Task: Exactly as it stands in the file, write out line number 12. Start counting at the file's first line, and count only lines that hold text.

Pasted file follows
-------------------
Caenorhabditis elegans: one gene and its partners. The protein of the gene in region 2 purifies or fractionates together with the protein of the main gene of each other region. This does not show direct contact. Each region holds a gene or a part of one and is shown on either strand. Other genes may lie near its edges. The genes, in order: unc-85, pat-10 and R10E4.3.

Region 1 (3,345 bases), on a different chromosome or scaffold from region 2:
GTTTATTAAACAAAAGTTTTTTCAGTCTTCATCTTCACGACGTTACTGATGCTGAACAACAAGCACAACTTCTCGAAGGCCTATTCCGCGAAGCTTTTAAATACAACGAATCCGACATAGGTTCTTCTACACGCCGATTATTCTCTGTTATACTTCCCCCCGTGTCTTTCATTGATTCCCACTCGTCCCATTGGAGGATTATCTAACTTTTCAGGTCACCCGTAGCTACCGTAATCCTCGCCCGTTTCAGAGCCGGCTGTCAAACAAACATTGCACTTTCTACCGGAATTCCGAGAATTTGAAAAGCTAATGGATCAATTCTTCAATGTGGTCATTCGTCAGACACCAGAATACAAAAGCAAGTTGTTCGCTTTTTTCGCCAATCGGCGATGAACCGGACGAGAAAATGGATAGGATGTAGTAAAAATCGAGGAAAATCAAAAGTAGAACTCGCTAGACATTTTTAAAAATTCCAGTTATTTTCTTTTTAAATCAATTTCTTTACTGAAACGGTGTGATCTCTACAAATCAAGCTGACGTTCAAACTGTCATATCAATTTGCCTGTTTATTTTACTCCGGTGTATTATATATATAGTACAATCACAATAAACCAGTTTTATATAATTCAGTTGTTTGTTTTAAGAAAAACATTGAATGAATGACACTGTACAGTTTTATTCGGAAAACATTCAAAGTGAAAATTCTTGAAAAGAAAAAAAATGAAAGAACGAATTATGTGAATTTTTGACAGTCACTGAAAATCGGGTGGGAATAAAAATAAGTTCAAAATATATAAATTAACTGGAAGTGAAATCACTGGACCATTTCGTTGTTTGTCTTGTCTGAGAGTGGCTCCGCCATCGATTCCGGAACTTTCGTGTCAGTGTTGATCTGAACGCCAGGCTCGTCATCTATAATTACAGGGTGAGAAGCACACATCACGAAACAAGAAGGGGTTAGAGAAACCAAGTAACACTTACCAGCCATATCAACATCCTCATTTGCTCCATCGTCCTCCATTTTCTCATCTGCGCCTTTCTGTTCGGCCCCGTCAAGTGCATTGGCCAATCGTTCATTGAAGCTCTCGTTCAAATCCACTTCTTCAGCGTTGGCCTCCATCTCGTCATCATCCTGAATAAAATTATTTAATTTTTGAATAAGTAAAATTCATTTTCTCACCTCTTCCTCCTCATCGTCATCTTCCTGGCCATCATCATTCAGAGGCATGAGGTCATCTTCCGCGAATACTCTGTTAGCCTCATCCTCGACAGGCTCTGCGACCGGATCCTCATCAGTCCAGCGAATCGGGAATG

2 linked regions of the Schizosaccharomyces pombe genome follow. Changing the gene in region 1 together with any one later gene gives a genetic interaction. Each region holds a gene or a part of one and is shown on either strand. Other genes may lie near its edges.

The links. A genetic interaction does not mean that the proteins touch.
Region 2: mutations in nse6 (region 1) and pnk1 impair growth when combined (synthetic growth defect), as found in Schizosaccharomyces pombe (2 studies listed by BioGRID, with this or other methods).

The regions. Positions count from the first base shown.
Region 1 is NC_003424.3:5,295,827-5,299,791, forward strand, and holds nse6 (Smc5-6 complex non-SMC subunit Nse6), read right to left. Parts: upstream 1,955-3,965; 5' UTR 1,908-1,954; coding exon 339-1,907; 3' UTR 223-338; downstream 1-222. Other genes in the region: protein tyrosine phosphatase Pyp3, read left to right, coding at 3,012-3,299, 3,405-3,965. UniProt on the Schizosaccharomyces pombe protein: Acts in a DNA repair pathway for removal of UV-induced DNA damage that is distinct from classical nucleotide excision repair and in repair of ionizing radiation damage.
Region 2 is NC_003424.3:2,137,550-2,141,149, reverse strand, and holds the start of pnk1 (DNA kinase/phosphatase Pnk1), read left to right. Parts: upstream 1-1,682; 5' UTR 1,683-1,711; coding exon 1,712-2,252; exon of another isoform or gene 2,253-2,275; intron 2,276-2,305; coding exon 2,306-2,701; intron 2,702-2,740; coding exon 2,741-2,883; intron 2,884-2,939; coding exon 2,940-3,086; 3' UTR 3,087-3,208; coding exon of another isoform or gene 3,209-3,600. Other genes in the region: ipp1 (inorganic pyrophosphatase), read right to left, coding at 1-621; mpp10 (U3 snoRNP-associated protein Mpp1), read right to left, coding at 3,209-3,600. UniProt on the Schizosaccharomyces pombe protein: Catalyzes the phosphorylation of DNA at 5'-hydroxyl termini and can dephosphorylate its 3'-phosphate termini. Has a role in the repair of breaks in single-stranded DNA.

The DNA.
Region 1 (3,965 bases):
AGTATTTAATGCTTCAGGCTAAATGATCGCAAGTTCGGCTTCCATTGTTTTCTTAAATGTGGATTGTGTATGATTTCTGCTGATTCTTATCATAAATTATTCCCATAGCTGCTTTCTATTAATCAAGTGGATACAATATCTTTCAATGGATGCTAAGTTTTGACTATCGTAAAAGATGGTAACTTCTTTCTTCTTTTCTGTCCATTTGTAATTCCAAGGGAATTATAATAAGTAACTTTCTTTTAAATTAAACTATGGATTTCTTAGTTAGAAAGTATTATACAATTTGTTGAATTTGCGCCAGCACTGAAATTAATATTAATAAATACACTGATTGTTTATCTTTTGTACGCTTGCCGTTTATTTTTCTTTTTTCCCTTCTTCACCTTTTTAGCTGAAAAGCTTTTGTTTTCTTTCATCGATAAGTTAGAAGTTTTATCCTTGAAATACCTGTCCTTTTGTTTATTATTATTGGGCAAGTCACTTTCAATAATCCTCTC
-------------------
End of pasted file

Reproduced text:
AGTATTTAATGCTTCAGGCTAAATGATCGCAAGTTCGGCTTCCATTGTTTTCTTAAATGTGGATTGTGTATGATTTCTGCTGATTCTTATCATAAATTATTCCCATAGCTGCTTTCTATTAATCAAGTGGATACAATATCTTTCAATGGATGCTAAGTTTTGACTATCGTAAAAGATGGTAACTTCTTTCTTCTTTTCTGTCCATTTGTAATTCCAAGGGAATTATAATAAGTAACTTTCTTTTAAATTAAACTATGGATTTCTTAGTTAGAAAGTATTATACAATTTGTTGAATTTGCGCCAGCACTGAAATTAATATTAATAAATACACTGATTGTTTATCTTTTGTACGCTTGCCGTTTATTTTTCTTTTTTCCCTTCTTCACCTTTTTAGCTGAAAAGCTTTTGTTTTCTTTCATCGATAAGTTAGAAGTTTTATCCTTGAAATACCTGTCCTTTTGTTTATTATTATTGGGCAAGTCACTTTCAATAATCCTCTC